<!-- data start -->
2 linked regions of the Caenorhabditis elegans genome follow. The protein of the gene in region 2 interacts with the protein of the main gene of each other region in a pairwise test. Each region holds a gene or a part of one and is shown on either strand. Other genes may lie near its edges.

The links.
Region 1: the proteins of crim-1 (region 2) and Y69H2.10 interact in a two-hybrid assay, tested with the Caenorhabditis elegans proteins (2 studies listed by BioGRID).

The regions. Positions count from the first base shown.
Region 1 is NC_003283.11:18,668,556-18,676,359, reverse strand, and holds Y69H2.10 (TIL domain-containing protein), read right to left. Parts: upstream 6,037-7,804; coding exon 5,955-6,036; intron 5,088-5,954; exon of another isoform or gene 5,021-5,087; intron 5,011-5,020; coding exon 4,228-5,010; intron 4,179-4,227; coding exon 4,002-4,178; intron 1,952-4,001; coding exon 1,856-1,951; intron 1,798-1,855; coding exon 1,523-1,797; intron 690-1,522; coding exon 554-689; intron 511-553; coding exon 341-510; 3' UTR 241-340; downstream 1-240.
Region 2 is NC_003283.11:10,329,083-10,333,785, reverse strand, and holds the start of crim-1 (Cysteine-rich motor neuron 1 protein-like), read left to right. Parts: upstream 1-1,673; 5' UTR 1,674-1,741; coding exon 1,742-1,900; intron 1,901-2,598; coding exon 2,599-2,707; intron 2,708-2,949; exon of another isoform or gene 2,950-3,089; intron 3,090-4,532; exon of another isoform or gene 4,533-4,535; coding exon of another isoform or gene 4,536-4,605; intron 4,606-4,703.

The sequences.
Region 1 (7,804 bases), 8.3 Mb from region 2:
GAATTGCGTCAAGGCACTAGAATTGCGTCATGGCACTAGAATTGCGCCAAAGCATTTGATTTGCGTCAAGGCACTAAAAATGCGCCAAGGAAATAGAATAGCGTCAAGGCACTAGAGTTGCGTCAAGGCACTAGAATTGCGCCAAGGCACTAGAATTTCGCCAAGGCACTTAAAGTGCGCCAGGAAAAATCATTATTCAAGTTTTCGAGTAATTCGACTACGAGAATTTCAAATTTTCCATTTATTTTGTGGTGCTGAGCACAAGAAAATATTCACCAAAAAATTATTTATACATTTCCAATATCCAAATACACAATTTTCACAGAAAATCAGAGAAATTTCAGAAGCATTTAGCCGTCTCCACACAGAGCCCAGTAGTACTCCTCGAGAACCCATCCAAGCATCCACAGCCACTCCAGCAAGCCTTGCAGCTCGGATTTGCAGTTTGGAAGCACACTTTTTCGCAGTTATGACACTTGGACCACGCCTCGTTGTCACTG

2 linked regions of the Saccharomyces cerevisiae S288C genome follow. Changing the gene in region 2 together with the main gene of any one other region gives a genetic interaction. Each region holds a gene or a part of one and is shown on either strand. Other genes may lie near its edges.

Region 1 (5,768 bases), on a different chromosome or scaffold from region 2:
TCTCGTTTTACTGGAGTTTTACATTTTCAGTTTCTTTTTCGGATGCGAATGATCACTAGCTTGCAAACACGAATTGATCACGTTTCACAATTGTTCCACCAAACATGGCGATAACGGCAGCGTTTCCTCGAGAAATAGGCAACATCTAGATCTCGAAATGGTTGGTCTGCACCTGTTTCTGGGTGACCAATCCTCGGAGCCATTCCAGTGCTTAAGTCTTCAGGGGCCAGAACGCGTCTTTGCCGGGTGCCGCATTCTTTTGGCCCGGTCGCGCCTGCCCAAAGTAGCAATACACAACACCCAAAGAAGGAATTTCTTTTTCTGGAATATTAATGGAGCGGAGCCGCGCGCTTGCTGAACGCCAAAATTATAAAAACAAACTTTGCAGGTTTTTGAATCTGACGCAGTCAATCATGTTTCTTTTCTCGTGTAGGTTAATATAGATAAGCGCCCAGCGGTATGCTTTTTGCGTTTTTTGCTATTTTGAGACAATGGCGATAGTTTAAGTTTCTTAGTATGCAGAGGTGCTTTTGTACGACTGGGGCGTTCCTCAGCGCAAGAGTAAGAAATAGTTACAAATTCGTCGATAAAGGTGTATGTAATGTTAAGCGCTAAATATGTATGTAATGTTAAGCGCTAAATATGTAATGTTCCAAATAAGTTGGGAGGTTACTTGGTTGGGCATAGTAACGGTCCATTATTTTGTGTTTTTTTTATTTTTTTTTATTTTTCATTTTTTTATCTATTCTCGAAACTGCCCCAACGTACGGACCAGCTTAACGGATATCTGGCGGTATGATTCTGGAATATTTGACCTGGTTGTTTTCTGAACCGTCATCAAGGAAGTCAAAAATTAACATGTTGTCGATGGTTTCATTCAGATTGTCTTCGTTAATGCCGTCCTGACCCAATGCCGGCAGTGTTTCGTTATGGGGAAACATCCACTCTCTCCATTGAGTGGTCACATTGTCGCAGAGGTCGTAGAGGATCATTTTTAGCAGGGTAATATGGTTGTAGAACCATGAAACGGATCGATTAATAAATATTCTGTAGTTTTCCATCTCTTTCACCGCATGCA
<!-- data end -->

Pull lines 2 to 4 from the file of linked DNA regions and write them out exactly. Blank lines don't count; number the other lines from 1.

The links.
Region 1: the proteins of crim-1 (region 2) and Y69H2.10 interact in a two-hybrid assay, tested with the Caenorhabditis elegans proteins (2 studies listed by BioGRID).

The regions. Positions count from the first base shown.